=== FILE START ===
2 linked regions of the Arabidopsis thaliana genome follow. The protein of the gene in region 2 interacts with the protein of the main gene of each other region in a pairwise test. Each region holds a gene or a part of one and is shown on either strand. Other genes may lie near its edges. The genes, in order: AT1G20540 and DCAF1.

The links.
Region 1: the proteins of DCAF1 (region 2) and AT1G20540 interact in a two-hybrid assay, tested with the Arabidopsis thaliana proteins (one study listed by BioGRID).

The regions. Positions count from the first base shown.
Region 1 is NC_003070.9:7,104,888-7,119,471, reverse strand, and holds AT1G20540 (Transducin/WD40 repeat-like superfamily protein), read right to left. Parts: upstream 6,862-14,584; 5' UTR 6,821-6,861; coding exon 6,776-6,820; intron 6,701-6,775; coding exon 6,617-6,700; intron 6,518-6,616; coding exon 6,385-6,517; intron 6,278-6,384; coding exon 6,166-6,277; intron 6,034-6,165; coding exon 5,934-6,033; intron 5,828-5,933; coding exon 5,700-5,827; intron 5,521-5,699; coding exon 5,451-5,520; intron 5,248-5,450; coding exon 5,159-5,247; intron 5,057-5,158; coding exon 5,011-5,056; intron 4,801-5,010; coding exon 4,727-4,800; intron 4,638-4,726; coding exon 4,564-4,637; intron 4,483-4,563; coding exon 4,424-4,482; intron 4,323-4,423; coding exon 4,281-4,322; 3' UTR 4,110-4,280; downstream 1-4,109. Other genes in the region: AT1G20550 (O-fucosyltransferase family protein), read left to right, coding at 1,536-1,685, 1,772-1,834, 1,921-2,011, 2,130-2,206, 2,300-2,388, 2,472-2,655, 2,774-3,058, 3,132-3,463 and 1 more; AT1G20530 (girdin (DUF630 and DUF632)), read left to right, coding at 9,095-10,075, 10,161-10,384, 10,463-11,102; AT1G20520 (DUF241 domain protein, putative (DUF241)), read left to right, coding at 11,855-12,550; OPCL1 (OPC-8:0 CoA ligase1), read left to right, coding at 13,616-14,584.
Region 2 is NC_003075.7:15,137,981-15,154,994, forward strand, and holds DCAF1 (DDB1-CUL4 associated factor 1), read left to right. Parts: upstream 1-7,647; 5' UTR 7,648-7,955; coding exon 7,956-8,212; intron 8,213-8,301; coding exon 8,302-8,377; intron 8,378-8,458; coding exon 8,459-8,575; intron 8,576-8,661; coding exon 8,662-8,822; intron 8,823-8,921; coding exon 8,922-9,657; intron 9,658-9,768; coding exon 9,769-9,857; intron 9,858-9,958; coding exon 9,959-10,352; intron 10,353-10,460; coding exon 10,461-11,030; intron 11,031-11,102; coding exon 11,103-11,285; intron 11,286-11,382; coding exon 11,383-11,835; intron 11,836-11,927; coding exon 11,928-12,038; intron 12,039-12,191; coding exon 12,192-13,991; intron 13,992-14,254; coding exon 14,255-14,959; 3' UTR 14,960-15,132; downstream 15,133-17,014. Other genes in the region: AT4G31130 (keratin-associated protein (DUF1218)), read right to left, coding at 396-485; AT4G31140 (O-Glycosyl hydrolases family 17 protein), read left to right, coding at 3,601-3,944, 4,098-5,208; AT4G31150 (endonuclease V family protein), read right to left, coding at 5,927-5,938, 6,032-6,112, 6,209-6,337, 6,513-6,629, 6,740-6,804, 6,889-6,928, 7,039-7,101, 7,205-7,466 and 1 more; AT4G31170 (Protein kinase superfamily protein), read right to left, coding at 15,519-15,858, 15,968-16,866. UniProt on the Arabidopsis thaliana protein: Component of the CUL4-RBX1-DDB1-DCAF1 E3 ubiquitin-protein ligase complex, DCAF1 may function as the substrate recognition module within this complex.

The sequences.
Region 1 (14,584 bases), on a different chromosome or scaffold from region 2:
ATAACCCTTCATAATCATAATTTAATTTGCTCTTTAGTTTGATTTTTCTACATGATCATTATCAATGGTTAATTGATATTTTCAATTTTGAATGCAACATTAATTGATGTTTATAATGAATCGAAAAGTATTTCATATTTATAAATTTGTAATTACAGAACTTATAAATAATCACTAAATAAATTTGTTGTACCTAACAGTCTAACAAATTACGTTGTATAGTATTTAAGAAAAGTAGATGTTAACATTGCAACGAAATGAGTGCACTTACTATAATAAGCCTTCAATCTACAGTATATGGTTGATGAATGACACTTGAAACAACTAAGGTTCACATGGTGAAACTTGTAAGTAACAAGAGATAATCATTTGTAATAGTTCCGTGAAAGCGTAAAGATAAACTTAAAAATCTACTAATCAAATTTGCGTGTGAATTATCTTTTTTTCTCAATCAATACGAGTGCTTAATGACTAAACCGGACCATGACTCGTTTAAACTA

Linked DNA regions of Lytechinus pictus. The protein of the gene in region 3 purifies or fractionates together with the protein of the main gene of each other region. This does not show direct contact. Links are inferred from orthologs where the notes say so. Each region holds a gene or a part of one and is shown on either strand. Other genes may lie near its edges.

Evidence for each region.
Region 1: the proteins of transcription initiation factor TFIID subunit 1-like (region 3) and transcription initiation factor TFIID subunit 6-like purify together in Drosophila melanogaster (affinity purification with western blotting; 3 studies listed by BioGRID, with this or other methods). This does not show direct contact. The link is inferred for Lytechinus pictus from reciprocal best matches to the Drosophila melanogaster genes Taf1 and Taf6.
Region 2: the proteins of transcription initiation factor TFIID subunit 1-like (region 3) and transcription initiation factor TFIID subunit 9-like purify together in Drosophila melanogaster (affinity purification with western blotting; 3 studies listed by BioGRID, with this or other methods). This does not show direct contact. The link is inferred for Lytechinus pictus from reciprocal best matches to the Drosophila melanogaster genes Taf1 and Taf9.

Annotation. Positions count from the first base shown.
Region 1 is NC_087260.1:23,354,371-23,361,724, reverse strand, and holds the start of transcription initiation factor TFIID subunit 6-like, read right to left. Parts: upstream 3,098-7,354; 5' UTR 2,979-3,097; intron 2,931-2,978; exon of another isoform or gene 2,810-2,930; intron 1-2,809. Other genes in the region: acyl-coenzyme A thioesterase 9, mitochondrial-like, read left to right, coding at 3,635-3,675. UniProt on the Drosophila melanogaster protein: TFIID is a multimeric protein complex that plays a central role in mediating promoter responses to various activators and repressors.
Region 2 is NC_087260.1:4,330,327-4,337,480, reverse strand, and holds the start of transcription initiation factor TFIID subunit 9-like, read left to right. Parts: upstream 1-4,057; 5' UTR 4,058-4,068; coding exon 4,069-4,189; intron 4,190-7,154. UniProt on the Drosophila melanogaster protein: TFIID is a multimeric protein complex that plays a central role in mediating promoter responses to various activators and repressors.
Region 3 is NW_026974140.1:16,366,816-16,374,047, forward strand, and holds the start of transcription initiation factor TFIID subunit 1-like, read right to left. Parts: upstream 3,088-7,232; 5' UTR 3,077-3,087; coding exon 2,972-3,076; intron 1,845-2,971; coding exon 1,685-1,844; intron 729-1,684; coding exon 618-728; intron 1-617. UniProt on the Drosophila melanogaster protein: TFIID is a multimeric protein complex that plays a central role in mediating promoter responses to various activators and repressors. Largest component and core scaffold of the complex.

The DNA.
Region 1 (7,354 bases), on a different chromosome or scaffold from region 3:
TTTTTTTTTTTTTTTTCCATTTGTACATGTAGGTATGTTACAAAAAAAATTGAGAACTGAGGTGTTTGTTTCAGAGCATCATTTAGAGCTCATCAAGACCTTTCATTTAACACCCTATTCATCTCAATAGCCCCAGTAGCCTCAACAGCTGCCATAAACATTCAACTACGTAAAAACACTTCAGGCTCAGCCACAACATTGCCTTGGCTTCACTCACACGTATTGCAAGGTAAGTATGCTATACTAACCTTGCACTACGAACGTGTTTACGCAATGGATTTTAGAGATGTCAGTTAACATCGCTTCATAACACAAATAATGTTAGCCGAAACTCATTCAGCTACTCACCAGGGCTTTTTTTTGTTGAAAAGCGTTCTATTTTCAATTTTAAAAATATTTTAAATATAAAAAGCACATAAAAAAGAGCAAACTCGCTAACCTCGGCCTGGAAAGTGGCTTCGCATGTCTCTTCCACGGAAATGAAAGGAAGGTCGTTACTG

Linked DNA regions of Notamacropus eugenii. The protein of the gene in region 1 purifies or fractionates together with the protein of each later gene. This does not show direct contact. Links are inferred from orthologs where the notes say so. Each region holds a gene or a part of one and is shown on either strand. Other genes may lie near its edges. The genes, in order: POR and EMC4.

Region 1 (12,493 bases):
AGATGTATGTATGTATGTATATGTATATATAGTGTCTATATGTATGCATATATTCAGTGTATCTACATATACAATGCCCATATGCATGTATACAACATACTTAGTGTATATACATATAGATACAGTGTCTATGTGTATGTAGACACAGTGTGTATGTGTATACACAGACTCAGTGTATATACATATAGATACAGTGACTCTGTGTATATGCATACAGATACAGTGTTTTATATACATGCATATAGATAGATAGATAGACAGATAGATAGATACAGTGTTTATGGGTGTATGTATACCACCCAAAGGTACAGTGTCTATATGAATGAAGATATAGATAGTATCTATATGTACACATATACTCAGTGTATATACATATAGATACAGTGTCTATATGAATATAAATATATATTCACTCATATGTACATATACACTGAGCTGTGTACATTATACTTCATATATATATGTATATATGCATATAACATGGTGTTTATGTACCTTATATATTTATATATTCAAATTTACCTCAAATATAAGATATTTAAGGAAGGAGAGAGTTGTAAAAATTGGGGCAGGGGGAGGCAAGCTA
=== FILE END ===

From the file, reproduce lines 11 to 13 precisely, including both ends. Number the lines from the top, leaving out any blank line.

Evidence for each region.
Region 1: the proteins of transcription initiation factor TFIID subunit 1-like (region 3) and transcription initiation factor TFIID subunit 6-like purify together in Drosophila melanogaster (affinity purification with western blotting; 3 studies listed by BioGRID, with this or other methods). This does not show direct contact. The link is inferred for Lytechinus pictus from reciprocal best matches to the Drosophila melanogaster genes Taf1 and Taf6.
Region 2: the proteins of transcription initiation factor TFIID subunit 1-like (region 3) and transcription initiation factor TFIID subunit 9-like purify together in Drosophila melanogaster (affinity purification with western blotting; 3 studies listed by BioGRID, with this or other methods). This does not show direct contact. The link is inferred for Lytechinus pictus from reciprocal best matches to the Drosophila melanogaster genes Taf1 and Taf9.